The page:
|Project by jimmyb||posted 248 days ago||772 views||0 times favorited||2 comments|
This is actually a prequel if you will to my Newel Post project. These came first and was posted on my blog.
Took it upon myself to rehab our stairway. Been here over 10 years and the “white” Berber carpeting has taken its toll on the stairs. Between us walking up and down and the cats vomiting on them, it was time to do something.
Decided to go with the oak stair treads and white riser you see in so many magazines now. After much research I chose to use a retrofit stair tread. This seemed the easiest to me and I liked the fancier bull nose you get versus just raw oak stair treads. The brand is RetroTread by Commco and I am very pleased with the way in went in. Of course like any projects there is / was a learning curve.
The first thing (after tearing out the carpeting) is to cut the old bull nose off the stair treads. Since we had carpeting installed from the beginning the treads were just pine and cut easy. After cutting I then cut 1/8” hardboard (Masonite) and painted it white to cover the old risers. Cut and glue the riser to the face of the old. I had pre-varnished the new treads with 3 coats of polyurethane satin finished. This way I could get a nice finish and could walk on the stairs right away.
Thought I could just put the tread on the table saw and cut and install … NOT! Because nothing is straight in this world I had to switch to taking measurements, scribing lines and cutting with circular saw. A little tighter fit. You will see black gaps along the treads and risers. This is because no matter how many times I measured I could not get it to fit tight enough. That will all be filled with wood putty and caulk to make a nice finish in the end.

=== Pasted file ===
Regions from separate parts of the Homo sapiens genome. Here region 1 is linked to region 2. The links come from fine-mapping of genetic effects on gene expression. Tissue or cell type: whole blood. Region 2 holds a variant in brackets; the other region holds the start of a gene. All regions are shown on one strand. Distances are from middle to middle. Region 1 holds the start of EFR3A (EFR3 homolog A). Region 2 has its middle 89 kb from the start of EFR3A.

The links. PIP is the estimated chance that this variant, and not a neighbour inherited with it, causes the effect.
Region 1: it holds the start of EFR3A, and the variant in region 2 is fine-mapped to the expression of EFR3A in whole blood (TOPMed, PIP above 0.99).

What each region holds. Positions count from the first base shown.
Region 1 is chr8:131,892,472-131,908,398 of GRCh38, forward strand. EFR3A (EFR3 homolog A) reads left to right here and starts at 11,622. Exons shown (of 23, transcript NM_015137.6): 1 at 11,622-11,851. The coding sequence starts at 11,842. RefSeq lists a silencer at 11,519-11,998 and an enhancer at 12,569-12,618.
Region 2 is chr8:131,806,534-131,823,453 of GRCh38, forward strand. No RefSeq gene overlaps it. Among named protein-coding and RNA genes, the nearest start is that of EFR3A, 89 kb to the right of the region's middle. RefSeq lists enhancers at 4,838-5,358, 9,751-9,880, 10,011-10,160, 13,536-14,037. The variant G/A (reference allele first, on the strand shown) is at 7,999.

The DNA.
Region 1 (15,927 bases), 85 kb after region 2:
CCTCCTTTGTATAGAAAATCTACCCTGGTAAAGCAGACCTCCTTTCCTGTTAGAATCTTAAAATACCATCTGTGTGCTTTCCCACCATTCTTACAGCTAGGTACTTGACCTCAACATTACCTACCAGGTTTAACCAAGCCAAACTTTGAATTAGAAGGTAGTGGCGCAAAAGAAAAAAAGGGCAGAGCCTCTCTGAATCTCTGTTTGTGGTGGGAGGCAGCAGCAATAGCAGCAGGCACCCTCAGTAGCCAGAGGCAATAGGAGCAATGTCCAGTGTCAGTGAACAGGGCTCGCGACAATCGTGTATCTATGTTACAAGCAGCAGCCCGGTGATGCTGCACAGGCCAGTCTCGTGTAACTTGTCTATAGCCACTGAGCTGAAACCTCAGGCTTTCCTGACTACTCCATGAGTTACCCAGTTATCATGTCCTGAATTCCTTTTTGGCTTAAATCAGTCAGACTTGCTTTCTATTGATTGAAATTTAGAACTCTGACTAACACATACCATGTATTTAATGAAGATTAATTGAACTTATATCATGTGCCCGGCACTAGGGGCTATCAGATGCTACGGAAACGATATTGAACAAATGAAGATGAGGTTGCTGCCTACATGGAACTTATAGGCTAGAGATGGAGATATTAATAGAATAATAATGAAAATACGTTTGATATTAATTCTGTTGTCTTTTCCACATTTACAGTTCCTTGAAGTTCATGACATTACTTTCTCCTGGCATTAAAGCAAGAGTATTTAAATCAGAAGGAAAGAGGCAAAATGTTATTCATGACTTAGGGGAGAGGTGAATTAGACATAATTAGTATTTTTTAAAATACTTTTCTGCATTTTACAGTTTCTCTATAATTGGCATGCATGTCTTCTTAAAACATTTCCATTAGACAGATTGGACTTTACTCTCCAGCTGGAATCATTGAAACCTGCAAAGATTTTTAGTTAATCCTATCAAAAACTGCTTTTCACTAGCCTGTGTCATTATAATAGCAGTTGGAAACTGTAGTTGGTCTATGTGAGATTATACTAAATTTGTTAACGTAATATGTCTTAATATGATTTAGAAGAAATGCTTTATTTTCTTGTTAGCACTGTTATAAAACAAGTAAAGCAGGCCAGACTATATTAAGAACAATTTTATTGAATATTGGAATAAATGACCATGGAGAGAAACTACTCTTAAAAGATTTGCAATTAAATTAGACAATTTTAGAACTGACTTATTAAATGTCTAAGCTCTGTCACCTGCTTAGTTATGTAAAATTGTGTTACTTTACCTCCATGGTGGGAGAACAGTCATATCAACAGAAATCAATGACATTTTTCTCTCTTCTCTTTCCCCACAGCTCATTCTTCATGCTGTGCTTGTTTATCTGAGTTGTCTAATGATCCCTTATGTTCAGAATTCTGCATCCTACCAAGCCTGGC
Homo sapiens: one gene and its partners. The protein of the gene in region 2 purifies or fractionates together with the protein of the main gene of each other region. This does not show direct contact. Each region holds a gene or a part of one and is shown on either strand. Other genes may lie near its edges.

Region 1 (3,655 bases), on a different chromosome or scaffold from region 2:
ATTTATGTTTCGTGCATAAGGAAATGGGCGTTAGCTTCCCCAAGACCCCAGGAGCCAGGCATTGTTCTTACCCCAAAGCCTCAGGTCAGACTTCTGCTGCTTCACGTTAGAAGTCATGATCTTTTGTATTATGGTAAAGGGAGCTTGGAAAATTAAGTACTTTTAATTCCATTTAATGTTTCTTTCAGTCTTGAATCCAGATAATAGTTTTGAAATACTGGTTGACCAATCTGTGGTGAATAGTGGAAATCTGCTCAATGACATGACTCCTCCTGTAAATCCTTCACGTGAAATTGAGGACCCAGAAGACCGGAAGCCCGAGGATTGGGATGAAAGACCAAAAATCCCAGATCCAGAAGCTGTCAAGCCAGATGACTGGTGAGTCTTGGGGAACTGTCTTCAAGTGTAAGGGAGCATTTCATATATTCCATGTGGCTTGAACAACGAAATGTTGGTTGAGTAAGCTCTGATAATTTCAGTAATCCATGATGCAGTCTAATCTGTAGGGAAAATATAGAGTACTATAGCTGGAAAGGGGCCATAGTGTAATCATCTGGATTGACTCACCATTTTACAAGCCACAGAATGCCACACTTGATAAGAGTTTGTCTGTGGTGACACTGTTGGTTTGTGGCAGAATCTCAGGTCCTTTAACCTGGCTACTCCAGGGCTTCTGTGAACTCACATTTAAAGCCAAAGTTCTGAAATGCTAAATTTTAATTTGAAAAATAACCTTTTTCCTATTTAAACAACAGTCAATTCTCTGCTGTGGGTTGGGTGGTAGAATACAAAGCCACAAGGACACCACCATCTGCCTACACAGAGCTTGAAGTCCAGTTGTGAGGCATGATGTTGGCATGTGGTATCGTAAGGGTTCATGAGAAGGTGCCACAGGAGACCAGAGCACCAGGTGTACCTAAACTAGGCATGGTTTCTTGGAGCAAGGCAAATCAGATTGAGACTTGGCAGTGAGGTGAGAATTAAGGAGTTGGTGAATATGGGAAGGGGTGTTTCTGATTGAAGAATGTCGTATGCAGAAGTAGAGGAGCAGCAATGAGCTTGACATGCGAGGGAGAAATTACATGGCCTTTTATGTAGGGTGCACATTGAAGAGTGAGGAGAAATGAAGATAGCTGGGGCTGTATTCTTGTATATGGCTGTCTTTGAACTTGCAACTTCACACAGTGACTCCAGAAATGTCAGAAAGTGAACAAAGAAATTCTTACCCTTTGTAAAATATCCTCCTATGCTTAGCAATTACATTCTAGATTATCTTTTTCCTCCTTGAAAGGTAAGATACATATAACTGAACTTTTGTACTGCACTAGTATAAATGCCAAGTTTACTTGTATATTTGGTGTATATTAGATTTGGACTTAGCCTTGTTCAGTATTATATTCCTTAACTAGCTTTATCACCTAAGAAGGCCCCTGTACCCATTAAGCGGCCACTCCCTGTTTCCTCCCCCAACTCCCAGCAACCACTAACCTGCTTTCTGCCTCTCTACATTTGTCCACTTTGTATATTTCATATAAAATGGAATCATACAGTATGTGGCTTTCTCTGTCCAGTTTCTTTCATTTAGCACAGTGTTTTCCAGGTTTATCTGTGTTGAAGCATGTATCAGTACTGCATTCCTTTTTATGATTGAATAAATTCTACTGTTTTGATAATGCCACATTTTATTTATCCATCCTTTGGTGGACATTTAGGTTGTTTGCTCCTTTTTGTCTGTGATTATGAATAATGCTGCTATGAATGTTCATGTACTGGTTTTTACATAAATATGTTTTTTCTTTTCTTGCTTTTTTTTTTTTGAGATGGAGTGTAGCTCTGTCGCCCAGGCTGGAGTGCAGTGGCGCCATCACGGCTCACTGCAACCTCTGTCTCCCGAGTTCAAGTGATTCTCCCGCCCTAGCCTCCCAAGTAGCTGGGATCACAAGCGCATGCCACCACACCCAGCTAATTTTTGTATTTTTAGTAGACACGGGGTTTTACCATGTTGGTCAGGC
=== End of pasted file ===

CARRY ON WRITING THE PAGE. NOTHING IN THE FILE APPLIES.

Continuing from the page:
Once I got the hang of it, things went pretty well. Painting and varnishing took up the most time. Here you see the first four step done.
The landing presented a different problem. The treads are 5/8” thick which is kind of an odd ball. Size. I had to lay something on the landings and wood flooring was the obvious choice. Standard wood flooring, however, is 3/4” thick, too thick. That cheap laminate is usually 1/4” or so. I finally decide on 3/8” engineered flooring which is a real wood veneer (not vinyl laminate) and does not have that tinny sound when you walk on it. I cut a stair tread to 3” and glued that to the landing. Then laid 1/4” (2/8”) hardboard and then the 3/8” flooring for a total height of 5/8”. Since wood wants to grow and shrink with the environment, you need to leave 1/4” spacing for this around the edges of the flooring. These gaps will be covered with quarter round. Matches great and I think looks great.
Here is the finished product for the first set of stairs and two landings. All the gaps have been filled and quarter round painted and installed. All in all not a bad job, but still more to go before it is finished. I think I will use the same wood flooring and do the second floor hall with it.
I will now turn my efforts to building new newel posts to match the treads.
-- Jim, Tinley Park, IL http://jbuda.net